On a February day in 1969, Mrs. Kim came to Seoul to be with Mr. Kim, and the two had begun planning for their wedding by the very next day. She also resigned from her missionary society. She would have liked to have continued her work, but was told by the society that it would not be good if a wife were to earn more than her husband. It sounds archaic by today's standards, but Mrs. Kim accepted it.

Although she had resigned as a missionary, she continued to work, founding a school for mentally disabled children, St. Peter's School in Seoul, together with her husband in 1973. "We were asked by the bishop to work with the disabled children," she says. "I felt I couldn't do it because I was ignorant." But if you are ignorant, you can learn, she adds.

She served as the school's social worker until 1983, when she started a preschool for disabled children and their families and what turned out to be the country's first toy library, in Jeong-dong, downtown Seoul, near the Seoul Anglican Cathedral. Although she had heard of toy libraries before, she had never seen one, so she set about starting hers pretty much on her own. Only later was she told by her colleague who had visited the United States about an identical program called Lekotek. So that became the name of her preschool.

"A toy library is not just a collection of toys," she says. "It is a human relations-oriented concept and a child-growth concept." A child not only picks out his toy, but also comes up with myriad ways of playing with it, sharing it with his friends and asking the parents to play along ?all the while learning.

In 1993, she opened a Lekotek in Sinsa-dong, southern Seoul, after purchasing a private house with help from the Anglican Church of Korea and Lekotek sponsors. When the government the following year enacted a law governing special education, she applied for a government license for a preschool for special-needs children. "That would have enabled our students to attend the school for free," Mrs. Kim says.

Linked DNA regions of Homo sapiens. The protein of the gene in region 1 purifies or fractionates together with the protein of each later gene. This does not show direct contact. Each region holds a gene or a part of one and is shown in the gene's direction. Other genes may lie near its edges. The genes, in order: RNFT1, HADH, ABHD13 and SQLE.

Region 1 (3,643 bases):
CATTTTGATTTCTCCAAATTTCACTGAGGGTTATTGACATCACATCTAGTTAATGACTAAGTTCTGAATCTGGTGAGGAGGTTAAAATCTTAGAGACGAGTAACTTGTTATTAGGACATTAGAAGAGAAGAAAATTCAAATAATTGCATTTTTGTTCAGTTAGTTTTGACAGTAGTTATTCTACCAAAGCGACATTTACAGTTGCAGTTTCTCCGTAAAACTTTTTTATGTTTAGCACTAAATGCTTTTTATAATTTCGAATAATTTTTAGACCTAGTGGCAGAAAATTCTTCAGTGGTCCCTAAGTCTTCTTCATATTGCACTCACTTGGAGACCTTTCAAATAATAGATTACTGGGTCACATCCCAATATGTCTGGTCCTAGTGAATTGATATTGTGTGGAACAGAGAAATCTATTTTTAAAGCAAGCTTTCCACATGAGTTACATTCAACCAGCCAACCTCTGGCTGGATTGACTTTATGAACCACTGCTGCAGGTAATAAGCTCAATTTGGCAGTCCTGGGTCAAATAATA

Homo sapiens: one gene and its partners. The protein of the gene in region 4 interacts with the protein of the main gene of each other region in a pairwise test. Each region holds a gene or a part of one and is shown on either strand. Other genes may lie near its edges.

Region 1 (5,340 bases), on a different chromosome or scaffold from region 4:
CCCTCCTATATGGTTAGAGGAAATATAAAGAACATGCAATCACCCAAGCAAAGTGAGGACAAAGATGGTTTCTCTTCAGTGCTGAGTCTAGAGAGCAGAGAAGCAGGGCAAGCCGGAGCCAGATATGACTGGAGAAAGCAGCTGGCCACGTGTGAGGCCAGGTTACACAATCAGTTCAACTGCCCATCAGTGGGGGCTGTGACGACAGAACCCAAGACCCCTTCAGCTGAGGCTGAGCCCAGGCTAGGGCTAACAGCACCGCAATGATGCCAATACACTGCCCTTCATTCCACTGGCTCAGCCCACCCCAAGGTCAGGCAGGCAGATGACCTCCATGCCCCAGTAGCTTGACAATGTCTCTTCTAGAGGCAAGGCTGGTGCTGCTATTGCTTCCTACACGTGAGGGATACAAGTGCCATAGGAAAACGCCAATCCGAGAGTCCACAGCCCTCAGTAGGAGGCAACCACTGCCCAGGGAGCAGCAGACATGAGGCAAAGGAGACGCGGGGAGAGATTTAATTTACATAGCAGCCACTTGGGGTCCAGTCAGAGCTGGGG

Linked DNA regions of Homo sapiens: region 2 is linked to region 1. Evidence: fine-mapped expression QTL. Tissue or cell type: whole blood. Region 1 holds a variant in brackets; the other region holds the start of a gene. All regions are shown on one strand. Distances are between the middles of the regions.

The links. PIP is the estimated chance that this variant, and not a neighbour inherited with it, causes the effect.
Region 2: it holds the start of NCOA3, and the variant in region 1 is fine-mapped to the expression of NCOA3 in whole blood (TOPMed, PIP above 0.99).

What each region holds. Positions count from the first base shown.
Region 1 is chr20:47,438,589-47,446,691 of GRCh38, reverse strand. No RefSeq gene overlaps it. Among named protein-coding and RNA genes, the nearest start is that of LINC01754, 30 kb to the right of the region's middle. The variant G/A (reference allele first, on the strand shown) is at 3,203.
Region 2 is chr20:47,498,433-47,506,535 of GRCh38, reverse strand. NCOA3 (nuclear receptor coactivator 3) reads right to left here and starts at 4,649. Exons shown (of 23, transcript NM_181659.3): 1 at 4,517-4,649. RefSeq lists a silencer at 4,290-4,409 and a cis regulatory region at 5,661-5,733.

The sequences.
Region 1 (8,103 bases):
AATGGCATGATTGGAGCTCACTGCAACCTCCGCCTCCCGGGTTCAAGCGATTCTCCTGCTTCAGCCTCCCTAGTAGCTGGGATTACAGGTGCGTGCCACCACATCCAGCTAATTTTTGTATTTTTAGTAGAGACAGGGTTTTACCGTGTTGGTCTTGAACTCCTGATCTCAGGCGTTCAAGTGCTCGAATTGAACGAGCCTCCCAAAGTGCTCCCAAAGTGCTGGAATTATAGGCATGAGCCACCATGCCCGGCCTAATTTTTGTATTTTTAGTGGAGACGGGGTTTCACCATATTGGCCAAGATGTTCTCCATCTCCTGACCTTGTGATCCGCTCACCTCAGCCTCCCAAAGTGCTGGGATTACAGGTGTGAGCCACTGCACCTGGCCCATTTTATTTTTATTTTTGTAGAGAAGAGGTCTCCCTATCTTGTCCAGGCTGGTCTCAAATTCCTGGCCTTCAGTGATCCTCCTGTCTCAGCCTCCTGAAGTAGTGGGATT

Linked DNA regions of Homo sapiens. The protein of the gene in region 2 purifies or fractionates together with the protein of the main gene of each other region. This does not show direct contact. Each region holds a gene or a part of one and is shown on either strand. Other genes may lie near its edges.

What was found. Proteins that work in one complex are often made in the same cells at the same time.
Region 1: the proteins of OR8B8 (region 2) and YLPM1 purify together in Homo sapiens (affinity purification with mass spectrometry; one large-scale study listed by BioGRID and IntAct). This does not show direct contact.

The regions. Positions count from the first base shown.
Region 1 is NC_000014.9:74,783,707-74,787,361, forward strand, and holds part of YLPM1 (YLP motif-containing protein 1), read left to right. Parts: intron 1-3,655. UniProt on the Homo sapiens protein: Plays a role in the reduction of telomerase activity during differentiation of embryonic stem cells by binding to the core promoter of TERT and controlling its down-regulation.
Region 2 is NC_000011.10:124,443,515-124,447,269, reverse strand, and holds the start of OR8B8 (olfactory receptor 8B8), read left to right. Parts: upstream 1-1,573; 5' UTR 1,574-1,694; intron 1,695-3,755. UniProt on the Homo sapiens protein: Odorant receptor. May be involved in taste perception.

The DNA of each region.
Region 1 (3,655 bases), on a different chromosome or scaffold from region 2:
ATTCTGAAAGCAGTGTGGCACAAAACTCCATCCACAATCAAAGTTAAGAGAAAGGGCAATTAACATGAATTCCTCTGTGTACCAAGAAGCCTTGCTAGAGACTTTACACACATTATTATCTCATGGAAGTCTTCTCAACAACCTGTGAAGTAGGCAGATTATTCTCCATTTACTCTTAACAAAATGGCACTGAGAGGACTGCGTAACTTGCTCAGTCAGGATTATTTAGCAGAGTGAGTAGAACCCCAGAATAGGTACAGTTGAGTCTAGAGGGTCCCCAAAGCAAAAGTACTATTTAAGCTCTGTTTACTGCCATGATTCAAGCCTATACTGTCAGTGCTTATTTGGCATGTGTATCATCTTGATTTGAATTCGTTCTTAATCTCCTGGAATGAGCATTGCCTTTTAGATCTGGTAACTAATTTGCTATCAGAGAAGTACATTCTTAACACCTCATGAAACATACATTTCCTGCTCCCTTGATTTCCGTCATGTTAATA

However, the school's application was turned down for an unexpected reason, and the project lost its funding. Because it was a converted private house, it did not meet the building requirements of the new law. "We were denied the license because our rooms did not have the right dimensions," she says.

Determined to provide free education for disabled children, whose families usually shoulder heavy medical costs, Mrs. Kim sold the house and bought a parcel of land in Uijeong-bu, Gyeonggi Province, in 1999. The preschool and kindergarten reopened its doors in 2001 with a new name, Huimang School.

"Mrs. Kim really pioneered the field of early education of disabled children in Korea," says Kang Eui-joong, the principal of Huimang School, who has known Mrs. Kim since 1978 when they were both at St. Peter's School. "It is only in the last three years that programs for special-needs children in the preschool age group came within the formal education system in this country. There was virtually no financial backing when she first began her work with young disabled children. She and the bishop have been very generous, always wanting to give more."